Communities on the Queensland-New South Wales border are on high alert for flash flooding after more than 20cm of rain fell in three hours in some areas.
An intense weather system moved east overnight across the Gold Coast and the already soaked NSW’s northern rivers, prompting emergency text messages to be sent to some residents.
Several areas received 100mm of rain in a few hours with the highest totals 30km inland of Coolangatta, at Couchy Creek and Upper Springbrook, which each copped 222mm in three hours.
“This type of intense rainfall on top of our wet catchments does lead to flash flooding and results in some rivers rising very quickly,” NSW SES superintendent Tony Day said.
“It’s a dynamic situation that puts vulnerable communities at risk.”
All residents and visitors should consider their travel plans, check on neighbours and review their emergency plans.
“Just because it was safe last time doesn’t mean it will be safe again,” Day said.
A number of inland river catchments are flooded and are expected to stay that way over coming months.
Multiple climate drivers were behind the scenario, including a rare third consecutive La Nina year.
“This is probably us for a couple of months yet and that’s going to be a very challenging thing for us to deal with,” Resilient Lismore coordinator and local councillor Elly Bird told ABC Radio on Friday.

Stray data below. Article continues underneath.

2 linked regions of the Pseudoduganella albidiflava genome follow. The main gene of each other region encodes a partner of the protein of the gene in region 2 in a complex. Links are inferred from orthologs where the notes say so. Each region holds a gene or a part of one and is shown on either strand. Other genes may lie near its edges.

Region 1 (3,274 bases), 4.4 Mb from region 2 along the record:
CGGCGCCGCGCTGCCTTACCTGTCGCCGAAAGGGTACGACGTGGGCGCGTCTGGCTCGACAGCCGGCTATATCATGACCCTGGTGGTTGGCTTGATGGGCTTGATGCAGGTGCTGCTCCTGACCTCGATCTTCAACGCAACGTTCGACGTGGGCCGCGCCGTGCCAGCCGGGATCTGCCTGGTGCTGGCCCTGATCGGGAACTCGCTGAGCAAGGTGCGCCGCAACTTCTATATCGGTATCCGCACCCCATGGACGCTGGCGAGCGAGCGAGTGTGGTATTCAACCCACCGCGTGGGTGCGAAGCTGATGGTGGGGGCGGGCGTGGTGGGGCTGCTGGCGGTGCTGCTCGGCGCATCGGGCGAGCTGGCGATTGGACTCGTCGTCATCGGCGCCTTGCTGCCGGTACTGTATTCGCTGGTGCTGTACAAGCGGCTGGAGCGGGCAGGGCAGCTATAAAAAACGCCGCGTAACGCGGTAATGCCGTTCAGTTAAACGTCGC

Meanwhile, the Gold Coast was under a severe thunderstorm warning on Friday morning with heavy rainfall and damaging wind gusts possible about the coastal fringe, the Bureau of Meteorology said.
River and creek levels in the Nerang and Coomera Rivers catchment were rising rapidly overnight.
Elsewhere, major flooding was occurring at cotton towns Wee Waa and Warren in the NSW north-west.
The Peel River, which flows through regional centre Tamworth, peaked at 4.94 metres about midnight but has since fallen below the moderate flood mark.
The SES said it had conducted four flood rescues including one on Thursday morning in which a police officer used a rope and a winch to save a four-year-old boy and two women from a swollen river west of Dungog in NSW.